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Five Generations of Modern Computers

First Generation (1945-1955)


John. P. Eckert & John. W. Mauchly built 1st digital computer named ENIAC (Electronic Numerical Integrator And Computer) consisting of 18,000 vacuum tubes, 70,000 resistors and 5million soldered joints These computers were used for scientific and defence purposes Each computer had a different binary coded program called machine language that told it how to operate making it difficult to program and limiting versatility & speed Use of vacuum tubes and electric drums for data storage contributed to its massive size

Second Generation (1956-1963)


Replacement of large vacuum tubes by transistors signaled move to second generation computers These were smaller, faster, more reliable and more energy efficient Computers contained components such as printers, storage (tape and disk), memory, operating system and stored programs Assembly language replaced machine language allowing abbreviated programming codes to replace long, difficult binary codes Stored programs and programming languages provided flexibility for cost effective and productive application in business Sophisticated languages like COBOL (Common Business-Oriented Language) and FORTRAN (Formula Translator) became prevalent and an entire software industry came into existence These computers were successfully used in business, universities and government

Third Generation (1964-1971)


Transistors generated lots of heat which damaged the computers internal sensitive parts and hence Jack Kilby (an engineer with Texas instruments) developed the integrated circuit (IC) in 1958 IC combined 3 electronic components onto a small silicon disc made of quartz Scientists fit even more components on a single chip called a semiconductor resulting in computers becoming even smaller as more components were squeezed onto the chip Second generation computers were rather specialized i.e. they were designed to process either scientific or non scientific applications, but not meant to do well in both the environments IBMs System/360 family of mainframe computers allowed both scientific processing and record-keeping Also in use was an operating system for running different programs at once with a central program that monitored and coordinated the computers memory

Fourth Generation (1972 onwards)


Large Scale Integration (LSI) fit hundreds of components onto 1 chip 1980s saw Very Large Scale Integration (VLSI) squeezing hundreds of thousands of components onto 1 chip Ultra Large Scale Integration (ULSI) ensured millions of components onto 1 chip Intels 4004 chip (1971) had CPU (Central Processing Unit), memory and input/output controls on 1 chip - also known as microprocessor Microprocessors, unlike ICs, did not need to be manufactured for a special purpose as they could be programmed for any demand At this stage, these computers (or minicomputers) were available to general consumers with user-friendly software packages (e.g. word processors, spreadsheets) Graphical User Interfaces (GUIs) were invented that allowed users to move screen icons instead of typing instructions Computer size decreased to the level of a palmtop that could fit in a pocket Local Area Networks (LANs) connecting computers propelled further use The internet and World Wide Web (WWW) along with the advent of mobile computing ensured data access from any place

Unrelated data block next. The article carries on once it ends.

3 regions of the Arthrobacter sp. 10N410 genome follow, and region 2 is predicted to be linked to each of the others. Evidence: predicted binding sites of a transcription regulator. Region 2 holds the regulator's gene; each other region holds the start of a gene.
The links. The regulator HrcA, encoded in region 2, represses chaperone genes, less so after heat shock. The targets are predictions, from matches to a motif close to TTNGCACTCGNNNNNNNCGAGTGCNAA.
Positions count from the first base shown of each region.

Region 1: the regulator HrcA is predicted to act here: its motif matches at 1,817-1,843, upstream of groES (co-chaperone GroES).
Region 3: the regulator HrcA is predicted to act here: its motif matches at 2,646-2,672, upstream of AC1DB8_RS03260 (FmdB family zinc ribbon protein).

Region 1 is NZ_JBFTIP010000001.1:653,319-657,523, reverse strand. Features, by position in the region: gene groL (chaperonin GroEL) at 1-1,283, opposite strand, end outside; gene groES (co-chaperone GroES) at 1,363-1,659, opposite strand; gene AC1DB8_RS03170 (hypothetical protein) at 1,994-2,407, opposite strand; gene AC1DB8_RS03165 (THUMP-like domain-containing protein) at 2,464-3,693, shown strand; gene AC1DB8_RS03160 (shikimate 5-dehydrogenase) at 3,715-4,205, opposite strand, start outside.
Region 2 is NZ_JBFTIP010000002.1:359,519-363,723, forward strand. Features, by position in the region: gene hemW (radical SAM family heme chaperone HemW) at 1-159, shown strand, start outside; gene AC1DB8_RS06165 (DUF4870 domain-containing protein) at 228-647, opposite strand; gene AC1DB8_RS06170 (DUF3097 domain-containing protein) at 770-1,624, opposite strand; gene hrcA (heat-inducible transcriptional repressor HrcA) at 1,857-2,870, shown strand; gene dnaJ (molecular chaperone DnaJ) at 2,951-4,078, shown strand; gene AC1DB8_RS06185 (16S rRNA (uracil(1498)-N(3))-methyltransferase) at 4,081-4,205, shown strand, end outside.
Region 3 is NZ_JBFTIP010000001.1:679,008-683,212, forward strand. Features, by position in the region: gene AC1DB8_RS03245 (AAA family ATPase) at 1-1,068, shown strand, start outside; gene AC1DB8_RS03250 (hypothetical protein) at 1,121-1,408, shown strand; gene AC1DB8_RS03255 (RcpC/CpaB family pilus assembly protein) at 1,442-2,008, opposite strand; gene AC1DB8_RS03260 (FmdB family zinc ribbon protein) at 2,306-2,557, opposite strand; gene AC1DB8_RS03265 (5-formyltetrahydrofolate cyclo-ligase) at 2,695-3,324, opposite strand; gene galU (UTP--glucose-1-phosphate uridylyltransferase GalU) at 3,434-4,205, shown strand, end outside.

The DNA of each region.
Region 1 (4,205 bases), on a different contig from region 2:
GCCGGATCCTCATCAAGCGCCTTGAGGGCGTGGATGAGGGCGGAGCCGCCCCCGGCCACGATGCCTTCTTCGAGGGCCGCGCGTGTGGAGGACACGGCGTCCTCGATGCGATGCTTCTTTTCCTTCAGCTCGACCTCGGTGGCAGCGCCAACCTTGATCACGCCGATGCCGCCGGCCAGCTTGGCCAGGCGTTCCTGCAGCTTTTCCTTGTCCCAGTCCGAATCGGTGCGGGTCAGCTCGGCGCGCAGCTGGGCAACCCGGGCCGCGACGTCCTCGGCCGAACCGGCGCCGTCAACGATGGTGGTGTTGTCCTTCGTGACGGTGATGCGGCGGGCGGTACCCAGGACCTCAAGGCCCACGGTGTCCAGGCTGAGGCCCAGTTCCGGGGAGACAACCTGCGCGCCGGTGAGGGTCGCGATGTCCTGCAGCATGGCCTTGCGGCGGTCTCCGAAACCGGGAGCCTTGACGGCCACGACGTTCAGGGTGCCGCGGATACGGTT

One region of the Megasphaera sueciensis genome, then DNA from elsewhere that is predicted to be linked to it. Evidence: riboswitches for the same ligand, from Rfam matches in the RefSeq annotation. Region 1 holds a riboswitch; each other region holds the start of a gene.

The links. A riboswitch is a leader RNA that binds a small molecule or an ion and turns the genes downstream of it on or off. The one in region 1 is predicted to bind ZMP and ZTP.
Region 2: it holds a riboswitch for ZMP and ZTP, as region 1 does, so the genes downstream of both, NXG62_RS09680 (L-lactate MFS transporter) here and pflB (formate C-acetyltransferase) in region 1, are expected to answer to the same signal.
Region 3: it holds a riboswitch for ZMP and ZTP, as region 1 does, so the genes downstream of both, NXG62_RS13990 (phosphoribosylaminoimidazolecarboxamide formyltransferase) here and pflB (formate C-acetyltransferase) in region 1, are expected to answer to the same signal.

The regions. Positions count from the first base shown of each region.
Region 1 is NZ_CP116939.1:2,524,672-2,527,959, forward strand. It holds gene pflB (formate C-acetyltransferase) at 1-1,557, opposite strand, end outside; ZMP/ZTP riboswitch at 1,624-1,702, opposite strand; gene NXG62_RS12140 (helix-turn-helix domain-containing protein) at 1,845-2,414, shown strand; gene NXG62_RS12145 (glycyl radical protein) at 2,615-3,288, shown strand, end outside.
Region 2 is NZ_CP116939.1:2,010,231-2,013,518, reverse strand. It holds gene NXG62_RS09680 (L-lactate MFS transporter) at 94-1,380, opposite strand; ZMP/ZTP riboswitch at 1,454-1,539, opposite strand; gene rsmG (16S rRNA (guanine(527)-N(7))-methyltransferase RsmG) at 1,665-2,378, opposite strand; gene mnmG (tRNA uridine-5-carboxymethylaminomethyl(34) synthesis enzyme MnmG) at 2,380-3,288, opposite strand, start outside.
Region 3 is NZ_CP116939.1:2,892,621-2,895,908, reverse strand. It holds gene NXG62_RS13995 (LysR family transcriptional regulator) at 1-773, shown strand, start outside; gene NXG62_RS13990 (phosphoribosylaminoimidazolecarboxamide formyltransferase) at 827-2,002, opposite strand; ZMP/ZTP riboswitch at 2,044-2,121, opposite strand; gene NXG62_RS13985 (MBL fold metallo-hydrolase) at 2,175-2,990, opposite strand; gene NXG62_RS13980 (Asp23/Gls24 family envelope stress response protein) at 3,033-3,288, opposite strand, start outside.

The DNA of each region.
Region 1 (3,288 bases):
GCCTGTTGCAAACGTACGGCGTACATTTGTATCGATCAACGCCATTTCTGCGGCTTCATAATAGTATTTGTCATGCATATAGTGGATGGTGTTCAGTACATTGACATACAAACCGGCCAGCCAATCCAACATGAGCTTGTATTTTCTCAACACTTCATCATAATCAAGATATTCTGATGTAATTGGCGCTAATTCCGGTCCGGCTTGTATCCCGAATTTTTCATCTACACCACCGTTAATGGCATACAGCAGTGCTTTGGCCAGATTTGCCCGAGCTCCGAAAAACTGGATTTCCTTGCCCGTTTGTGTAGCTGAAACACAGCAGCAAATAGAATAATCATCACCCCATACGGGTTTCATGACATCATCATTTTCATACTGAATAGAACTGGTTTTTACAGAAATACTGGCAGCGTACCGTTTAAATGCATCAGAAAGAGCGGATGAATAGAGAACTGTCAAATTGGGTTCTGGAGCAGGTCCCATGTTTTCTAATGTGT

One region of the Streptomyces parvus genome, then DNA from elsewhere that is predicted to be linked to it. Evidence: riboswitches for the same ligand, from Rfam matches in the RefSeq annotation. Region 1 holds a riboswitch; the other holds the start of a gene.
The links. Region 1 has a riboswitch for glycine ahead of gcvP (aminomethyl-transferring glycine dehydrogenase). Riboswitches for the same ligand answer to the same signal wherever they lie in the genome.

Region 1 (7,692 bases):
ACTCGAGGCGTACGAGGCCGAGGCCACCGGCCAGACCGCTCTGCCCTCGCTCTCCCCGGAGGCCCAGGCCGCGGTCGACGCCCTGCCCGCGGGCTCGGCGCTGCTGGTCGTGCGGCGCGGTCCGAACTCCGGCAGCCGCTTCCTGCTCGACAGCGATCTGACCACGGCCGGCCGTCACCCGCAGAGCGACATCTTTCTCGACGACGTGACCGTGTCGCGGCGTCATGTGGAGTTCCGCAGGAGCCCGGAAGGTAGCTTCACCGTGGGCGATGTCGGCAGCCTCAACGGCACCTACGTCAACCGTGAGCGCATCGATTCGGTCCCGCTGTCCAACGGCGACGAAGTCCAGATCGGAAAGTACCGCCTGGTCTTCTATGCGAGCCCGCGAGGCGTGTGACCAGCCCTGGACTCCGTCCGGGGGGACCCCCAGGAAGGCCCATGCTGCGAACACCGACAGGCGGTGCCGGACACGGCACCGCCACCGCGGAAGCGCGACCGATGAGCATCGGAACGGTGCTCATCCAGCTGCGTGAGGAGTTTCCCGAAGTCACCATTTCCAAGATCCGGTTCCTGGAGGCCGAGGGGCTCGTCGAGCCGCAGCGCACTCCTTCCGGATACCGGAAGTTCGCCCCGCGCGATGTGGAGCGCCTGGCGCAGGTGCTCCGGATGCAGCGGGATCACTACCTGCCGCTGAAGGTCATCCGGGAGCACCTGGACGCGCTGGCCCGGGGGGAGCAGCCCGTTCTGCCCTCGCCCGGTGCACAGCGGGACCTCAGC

Fifth Generation (Present & Future)


An example of fifth generation computers is the fictional HAL9000 from Arthur C. Clarkes novel, 2001: A Space Odyssey Artificial Intelligence (AI) being the key difference would ensure improved interactions between humans and computer systems where self-learning (by the computer) would make them better over time Advances in computer design and technology such as parallel processing and superconductor technology enabled more powerful and faster performance These computers aim to solve high complex problems that require reasoning, intelligence and expertise They are designed to contain a large number of processors that are grouped into 3 major sub systems o Knowledge based system For storage and updating of data o Inference mechanism For drawing reasoned conclusions from knowledge base o Intelligent user interface For establishing contact between computer and user Robots with AI, seen in movies like James Camerons Terminator or Bicentennial Man (based on Isaac Asimovs science fiction book) are concepts that could be realized For now, the humanoid robot ASIMO (Advanced Step in Innovative MObility) manufactured by Honda, has set the stage